Jail Time

February 2, 2016

Parents Face Jail Time for Missing Deadline

Late Paperwork Equated to Creating Delinquents

Each summer, HSLDA fields hundreds of contacts from homeschooling families who are navigating their state’s notice requirements for the very first time.  Even when a family may have missed a key filing deadline these situations can often be quickly corrected.  And usually, if the family resolves the issue promptly, state officials rarely pursue further action—like criminal prosecution—against the parents.

Peter Kamakawiwoole
Peter Kamakawiwoole


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Unless you happen to live in Ohio.

This past month, two Ohio families from two separate school districts contacted HSLDA after they were served with criminal complaints with similar facts.

And under the charges they face, these families could be fined tens of thousands of dollars and be sent to jail for more than a decade.

Both families were somewhat new to homeschooling in Ohio. One family filed a notice of intent when they began homeschooling last year, but did not know they had to file another notice for this school year. The other family filed their annual notice of intent, but did not submit an educational assessment with their notice because they had not yet completed it, and had been told by their school district that there was no deadline for submitting the assessment.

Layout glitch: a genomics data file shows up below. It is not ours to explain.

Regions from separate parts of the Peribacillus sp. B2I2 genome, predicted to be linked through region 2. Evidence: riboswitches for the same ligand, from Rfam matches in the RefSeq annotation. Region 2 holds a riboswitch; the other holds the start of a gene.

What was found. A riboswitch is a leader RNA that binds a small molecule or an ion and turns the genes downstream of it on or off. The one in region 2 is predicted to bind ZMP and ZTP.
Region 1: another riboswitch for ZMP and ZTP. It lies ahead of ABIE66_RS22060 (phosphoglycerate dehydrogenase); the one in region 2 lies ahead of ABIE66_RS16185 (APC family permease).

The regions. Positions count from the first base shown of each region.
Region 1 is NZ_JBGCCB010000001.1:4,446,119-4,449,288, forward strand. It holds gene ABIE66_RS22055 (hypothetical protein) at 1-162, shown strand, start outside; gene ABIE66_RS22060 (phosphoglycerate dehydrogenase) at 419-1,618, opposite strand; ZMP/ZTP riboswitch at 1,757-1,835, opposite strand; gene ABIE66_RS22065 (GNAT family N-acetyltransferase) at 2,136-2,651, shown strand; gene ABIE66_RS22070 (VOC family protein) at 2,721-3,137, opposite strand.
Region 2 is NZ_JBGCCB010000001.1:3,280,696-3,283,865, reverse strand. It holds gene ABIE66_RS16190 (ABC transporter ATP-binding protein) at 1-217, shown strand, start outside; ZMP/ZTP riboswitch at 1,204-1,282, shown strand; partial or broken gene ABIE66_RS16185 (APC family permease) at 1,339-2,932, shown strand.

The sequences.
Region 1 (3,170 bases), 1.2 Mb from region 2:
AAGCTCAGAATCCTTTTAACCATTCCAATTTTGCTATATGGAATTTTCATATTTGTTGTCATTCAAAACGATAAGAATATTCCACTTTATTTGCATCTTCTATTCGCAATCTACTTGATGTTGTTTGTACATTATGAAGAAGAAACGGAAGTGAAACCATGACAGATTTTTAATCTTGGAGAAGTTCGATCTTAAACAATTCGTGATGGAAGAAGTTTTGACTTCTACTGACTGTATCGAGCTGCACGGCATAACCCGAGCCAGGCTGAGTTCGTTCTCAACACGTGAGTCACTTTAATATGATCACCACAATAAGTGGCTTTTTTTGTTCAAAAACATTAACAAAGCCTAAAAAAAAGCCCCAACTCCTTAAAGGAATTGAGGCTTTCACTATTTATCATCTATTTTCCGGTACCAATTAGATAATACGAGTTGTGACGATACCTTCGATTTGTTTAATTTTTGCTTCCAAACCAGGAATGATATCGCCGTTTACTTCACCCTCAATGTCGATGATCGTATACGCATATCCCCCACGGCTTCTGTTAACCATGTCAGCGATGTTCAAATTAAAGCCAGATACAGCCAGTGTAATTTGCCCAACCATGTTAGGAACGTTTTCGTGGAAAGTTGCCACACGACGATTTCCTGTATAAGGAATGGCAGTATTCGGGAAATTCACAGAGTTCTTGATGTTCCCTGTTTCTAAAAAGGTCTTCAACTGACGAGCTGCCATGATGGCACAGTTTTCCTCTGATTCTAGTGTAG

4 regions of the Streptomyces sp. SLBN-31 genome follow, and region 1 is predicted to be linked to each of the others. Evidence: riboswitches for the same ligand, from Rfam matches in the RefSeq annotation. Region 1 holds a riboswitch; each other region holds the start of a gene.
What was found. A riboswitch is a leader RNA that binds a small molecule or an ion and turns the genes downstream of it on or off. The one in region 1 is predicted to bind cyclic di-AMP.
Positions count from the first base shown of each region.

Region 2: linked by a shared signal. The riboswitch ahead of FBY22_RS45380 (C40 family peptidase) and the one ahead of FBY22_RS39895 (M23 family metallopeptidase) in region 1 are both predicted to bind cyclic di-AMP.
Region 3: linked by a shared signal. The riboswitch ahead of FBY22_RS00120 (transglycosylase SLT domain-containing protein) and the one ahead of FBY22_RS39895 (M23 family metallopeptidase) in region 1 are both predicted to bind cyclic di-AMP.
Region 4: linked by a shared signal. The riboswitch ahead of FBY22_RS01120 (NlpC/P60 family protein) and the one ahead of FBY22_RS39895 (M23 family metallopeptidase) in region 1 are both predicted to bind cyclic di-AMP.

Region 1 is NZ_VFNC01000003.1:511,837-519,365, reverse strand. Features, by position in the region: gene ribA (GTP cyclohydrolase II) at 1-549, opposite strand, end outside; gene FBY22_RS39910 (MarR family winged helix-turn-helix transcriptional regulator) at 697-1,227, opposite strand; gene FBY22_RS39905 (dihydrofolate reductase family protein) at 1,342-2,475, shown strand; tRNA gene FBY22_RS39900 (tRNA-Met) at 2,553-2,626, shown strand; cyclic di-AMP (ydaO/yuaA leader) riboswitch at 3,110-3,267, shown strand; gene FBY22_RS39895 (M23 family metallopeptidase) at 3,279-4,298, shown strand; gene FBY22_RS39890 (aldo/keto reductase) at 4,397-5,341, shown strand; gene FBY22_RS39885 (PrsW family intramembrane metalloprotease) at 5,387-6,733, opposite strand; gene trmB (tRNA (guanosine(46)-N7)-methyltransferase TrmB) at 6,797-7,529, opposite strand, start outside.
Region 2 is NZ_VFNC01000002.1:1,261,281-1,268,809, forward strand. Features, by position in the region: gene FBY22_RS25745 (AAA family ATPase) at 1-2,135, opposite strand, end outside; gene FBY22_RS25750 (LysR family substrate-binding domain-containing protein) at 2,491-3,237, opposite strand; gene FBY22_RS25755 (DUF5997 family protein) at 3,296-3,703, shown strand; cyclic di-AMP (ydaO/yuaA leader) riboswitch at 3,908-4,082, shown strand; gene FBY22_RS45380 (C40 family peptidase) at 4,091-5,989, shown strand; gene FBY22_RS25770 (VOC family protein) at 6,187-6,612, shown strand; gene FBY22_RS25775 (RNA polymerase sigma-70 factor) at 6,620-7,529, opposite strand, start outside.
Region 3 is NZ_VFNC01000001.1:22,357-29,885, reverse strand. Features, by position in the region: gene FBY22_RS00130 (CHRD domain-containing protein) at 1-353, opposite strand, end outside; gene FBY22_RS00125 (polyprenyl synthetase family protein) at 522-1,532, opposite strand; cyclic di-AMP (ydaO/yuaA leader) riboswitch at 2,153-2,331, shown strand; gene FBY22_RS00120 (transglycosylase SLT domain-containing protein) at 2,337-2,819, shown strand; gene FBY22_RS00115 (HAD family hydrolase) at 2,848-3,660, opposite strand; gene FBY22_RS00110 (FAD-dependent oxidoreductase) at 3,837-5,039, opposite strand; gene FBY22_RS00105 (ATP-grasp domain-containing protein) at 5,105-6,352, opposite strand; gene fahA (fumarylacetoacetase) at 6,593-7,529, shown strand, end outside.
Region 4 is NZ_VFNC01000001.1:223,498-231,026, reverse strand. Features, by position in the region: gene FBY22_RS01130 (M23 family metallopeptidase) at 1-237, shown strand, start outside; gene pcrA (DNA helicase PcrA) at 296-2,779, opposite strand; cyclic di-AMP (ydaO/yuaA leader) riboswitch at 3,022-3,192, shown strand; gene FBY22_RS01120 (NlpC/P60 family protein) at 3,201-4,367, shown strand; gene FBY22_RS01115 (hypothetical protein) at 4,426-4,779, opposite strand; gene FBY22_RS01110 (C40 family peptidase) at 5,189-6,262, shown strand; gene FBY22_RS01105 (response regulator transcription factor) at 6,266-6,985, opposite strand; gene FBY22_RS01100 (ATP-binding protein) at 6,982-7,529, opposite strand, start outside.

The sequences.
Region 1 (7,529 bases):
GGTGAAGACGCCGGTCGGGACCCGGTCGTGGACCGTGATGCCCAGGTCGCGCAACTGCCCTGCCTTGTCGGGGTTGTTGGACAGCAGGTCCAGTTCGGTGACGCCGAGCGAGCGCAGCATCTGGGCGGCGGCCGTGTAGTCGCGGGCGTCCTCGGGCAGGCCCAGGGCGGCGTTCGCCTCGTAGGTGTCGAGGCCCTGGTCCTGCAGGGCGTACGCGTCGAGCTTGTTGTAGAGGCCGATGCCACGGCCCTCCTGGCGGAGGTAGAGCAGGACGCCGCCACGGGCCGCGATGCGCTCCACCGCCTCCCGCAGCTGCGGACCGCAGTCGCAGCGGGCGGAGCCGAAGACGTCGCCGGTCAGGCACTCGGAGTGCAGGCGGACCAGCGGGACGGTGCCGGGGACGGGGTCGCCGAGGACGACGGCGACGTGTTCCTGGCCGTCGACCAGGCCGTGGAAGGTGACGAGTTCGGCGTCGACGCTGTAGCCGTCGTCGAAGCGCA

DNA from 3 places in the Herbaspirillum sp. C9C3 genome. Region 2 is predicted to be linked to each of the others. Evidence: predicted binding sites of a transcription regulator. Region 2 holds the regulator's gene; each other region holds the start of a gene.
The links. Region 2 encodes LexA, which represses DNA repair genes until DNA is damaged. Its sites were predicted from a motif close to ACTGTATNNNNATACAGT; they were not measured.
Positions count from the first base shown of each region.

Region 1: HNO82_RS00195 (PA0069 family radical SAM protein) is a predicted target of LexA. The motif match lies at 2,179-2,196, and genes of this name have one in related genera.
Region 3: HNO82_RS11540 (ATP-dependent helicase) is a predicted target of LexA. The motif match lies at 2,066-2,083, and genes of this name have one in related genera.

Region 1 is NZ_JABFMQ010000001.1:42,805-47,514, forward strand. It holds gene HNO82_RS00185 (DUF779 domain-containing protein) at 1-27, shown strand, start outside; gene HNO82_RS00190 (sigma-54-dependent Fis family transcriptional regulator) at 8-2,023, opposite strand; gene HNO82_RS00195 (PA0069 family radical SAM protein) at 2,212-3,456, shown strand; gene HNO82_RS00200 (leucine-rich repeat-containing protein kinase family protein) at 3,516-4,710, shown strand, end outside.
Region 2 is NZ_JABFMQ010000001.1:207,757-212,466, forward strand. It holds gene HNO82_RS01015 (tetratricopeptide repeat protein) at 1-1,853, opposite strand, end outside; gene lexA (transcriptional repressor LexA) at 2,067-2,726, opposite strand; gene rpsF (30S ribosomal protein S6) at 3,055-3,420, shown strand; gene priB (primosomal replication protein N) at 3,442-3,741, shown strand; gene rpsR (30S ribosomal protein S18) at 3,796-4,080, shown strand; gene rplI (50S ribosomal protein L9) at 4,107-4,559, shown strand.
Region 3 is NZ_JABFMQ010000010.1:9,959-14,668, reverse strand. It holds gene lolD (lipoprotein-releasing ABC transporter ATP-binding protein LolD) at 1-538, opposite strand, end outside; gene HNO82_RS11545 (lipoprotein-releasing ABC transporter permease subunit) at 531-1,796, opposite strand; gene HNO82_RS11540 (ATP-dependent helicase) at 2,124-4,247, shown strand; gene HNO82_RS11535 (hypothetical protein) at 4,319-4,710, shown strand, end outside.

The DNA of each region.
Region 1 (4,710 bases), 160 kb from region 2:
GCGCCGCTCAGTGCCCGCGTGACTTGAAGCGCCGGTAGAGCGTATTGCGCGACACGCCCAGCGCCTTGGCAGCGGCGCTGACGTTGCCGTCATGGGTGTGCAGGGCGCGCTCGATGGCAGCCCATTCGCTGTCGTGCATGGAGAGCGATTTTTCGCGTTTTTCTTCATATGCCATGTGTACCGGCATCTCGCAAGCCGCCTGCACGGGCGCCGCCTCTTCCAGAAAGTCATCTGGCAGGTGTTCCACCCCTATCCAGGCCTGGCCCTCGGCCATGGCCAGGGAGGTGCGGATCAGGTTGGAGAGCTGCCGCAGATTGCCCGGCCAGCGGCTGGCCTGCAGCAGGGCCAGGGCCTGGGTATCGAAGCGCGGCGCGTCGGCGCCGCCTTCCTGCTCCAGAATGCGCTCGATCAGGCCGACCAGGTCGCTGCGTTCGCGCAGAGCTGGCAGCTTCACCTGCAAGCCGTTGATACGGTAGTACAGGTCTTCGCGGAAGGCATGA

Even though both families continued to educate their children, their school districts decided to treat the children as “truant.” The schools also waited to contact the families until the children had accumulated more than a month of “absences,” instead of addressing the issue when the school began marking the children “absent.”

As soon as both families realized their errors, they took action to comply with their districts’ demands. After filing the paperwork, both families received a letter from their superintendent verifying that their homeschool program is in compliance with state law for the 2015-2016 school year. Then they brought criminal charges against the parents.

The criminal charge is “contributing to the delinquency of a minor,” a first-degree misdemeanor with a maximum penalty of up to $1,000 in fines and up to six months in the county jail. Each day that a child is “truant” can be considered a separate offense.

There is no question that homeschooling families have to meet certain filing requirements in Ohio, and this statute’s primary purpose is to deal with parents who ignore their responsibilities to direct the upbringing and education of their children. But that is not what is happening here. When schools use this statute to prosecute families for what amounts to a simple clerical error, the response is disproportionate and draconian. HSLDA’s litigation team is hard at work preparing a rigorous legal challenge to these charges, which will be tried later this month.

HSLDA’s litigation efforts depend entirely on the support of our 80,000 member families across the country, as well as the generous friends of homeschooling who give to the Homeschool Freedom Fund. Would you consider partnering with us in defense of homeschool freedom? When you join HSLDA, give the gift of membership to someone you love, or make a tax-deductible donation to our litigation work through the Homeschool Freedom Fund, you make it possible for us to advance the cause of liberty in real, tangible ways, and to defend the rights of those who cannot speak for themselves.